You can stop your fear of death by observing Nature. You can look at nature documentaries on television, subscribe to National Geographic and talk to biologists, but the best way you are gong to help yourself is to go look at Nature with your own eyes. By doing this, you will better know what you know and do not have to doubt that someone else misinterpreted what they saw and reported.
Yes, there is a heck of a lot of death in Nature, but there is also rebirth. Everything is recycled. Bodies, energy, water – it all comes back. Sure, they don’t come back in the same forms, but that would not be true to Nature. Prey animals get killed in order to feed the predators. Predators die and become food for other predators. All bodies decay and become soil or compost which helps to make plants grow for some prey animals to eat. Natural things changes, and everything in Nature changes.
Pointing to the Moon
Just look at the moon. Starts as a sliver, grows rounder, then decreases and then vanishes – only to reappear one night as a shining bow of silver again. This happens every month and occassionally twice a month. The appearance of the moon always changes to us, but the moon is always the moon, even though the moon appears to go through a lot of changes.
Or take a look at the seasons. Everything is bare in winter (except for the occasional conifer) and stark and cold. Then, green shoots poke up from the ground and out of the stark, bare branches. You can barely move because you are trapped in this riot of life. And then, it all shrivels away to bare ground again, only to grow again.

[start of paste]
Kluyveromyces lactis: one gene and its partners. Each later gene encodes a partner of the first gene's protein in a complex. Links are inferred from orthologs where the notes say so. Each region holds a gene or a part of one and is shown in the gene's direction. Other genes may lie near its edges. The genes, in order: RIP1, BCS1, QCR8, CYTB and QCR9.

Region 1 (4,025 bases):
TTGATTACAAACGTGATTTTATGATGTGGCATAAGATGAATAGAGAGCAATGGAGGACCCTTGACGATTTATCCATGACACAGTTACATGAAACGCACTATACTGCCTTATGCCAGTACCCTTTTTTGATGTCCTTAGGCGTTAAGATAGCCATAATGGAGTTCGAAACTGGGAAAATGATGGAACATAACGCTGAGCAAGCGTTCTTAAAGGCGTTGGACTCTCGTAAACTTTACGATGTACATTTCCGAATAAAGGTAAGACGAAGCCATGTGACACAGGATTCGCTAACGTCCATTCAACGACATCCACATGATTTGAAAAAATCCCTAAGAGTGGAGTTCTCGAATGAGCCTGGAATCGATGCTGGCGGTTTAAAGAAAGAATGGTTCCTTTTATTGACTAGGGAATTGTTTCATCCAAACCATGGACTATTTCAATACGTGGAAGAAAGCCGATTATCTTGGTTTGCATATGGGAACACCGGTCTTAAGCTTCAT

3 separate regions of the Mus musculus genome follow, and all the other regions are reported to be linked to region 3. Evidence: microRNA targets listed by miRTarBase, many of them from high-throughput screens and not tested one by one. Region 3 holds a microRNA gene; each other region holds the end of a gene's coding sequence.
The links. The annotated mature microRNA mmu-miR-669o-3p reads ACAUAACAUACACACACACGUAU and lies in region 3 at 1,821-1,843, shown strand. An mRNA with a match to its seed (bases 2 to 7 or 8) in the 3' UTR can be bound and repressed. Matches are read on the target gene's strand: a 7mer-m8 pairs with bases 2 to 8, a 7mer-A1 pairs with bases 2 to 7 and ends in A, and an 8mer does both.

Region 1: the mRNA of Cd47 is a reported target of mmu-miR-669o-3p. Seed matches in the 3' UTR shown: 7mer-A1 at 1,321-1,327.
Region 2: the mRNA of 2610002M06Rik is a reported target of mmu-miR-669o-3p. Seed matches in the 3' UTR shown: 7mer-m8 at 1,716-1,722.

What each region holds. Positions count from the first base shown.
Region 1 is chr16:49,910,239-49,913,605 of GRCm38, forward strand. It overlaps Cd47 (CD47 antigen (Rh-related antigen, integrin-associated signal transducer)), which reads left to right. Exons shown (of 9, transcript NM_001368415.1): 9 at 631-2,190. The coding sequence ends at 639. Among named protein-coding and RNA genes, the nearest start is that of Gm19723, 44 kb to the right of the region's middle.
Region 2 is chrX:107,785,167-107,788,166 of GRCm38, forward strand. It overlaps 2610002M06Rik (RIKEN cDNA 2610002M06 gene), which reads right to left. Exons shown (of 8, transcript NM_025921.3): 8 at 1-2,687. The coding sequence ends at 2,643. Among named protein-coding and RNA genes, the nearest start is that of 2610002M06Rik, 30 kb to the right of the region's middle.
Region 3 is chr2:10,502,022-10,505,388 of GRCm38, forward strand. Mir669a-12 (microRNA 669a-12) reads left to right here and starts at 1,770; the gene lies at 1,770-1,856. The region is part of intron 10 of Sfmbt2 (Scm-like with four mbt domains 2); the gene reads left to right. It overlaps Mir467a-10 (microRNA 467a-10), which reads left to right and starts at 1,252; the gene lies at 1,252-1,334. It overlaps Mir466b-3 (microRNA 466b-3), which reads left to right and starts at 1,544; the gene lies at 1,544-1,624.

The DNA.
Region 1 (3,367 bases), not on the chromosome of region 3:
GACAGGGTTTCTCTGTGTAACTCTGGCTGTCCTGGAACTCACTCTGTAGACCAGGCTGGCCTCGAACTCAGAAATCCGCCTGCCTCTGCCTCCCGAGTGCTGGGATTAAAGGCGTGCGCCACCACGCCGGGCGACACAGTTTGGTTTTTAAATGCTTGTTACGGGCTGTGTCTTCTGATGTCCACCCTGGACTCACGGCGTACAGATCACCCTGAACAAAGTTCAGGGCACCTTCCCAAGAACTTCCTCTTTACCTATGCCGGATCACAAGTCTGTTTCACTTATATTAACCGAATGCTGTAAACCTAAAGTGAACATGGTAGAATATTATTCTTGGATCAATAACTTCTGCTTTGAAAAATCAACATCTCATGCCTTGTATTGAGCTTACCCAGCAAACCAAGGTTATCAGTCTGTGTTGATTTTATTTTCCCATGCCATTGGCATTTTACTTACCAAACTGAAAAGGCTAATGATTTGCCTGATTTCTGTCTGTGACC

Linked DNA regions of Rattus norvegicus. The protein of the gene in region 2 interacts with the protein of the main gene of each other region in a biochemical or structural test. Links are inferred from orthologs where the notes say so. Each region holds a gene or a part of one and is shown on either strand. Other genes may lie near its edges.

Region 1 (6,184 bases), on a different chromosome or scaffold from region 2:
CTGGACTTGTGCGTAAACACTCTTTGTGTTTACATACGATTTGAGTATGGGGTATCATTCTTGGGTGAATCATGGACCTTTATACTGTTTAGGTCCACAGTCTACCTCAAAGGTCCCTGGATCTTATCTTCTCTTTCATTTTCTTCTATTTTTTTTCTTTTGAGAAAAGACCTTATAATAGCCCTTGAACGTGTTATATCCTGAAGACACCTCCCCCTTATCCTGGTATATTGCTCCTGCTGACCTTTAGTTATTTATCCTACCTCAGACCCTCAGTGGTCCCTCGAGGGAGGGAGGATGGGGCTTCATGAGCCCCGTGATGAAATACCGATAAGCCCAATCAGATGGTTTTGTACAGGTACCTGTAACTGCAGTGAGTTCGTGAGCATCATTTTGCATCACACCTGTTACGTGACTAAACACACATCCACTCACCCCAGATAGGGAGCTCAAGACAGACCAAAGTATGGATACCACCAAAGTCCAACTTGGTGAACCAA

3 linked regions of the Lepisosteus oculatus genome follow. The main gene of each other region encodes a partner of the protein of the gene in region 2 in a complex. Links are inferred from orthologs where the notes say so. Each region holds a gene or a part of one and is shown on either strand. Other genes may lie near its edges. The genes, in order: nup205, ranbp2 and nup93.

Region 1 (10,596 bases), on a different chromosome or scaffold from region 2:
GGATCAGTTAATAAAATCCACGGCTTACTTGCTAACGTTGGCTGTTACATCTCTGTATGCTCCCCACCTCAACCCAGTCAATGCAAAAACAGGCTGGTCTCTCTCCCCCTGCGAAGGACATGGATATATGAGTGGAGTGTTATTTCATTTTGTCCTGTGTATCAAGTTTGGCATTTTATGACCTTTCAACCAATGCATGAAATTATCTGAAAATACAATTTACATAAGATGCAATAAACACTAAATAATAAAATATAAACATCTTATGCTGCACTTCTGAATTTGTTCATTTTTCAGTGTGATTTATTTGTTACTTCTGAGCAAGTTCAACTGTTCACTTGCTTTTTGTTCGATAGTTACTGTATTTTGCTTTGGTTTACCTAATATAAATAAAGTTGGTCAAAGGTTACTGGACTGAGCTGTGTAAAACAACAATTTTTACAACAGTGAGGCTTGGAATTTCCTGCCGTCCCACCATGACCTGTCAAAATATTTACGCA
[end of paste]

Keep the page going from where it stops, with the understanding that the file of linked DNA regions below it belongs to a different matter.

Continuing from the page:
We are like everything else in Nature, but we are a natural thing. We might like to think of ourselves as separate from everything else in Nature, but that’s just an illusion. Our bodies work on the same physical laws that govern every other form of life on Earth. We start small, grow large, shrivel, disappear and then reappear in another form, or maybe the same form. We still don’t know all we can about Nature, or human nature, including what we turn into after death, physically and metaphysically. But, somehow, we do go on. And on. And on.
If that doesn’t work, watch animals die of old age. Often, it’s a very quiet death, with their eyes open and looking out at something that seems to be holding their attention. You can bury the animal or let it decompose. The dead body is then a host to new life, albeit rather strange life forms. But if you were to take just the skeleton of the dead animal and put it in garden compost, this can act as a powerful fertilizer for your plants. They get to take elements of the dead and make new life.
The Epic of Gilgamesh
The oldest story known is the Epic of Gilgamesh, where one man tries to find the secret to immortality. He finds a plant to make him immortal, but a snake eats it. Of course, that’s the only plant and there is no other. So Gilgamesh decided to stop trying not to die and make the best of the life he had left. He constructed great walls for his city and carved his story upon it.
And now, about four thousand years later, we can still read about Gilgamesh. He died, but has somehow lived on in his story.
If this doesn’t stop your fear of death, it can help to quell the fear to a dull roar, if nothing else.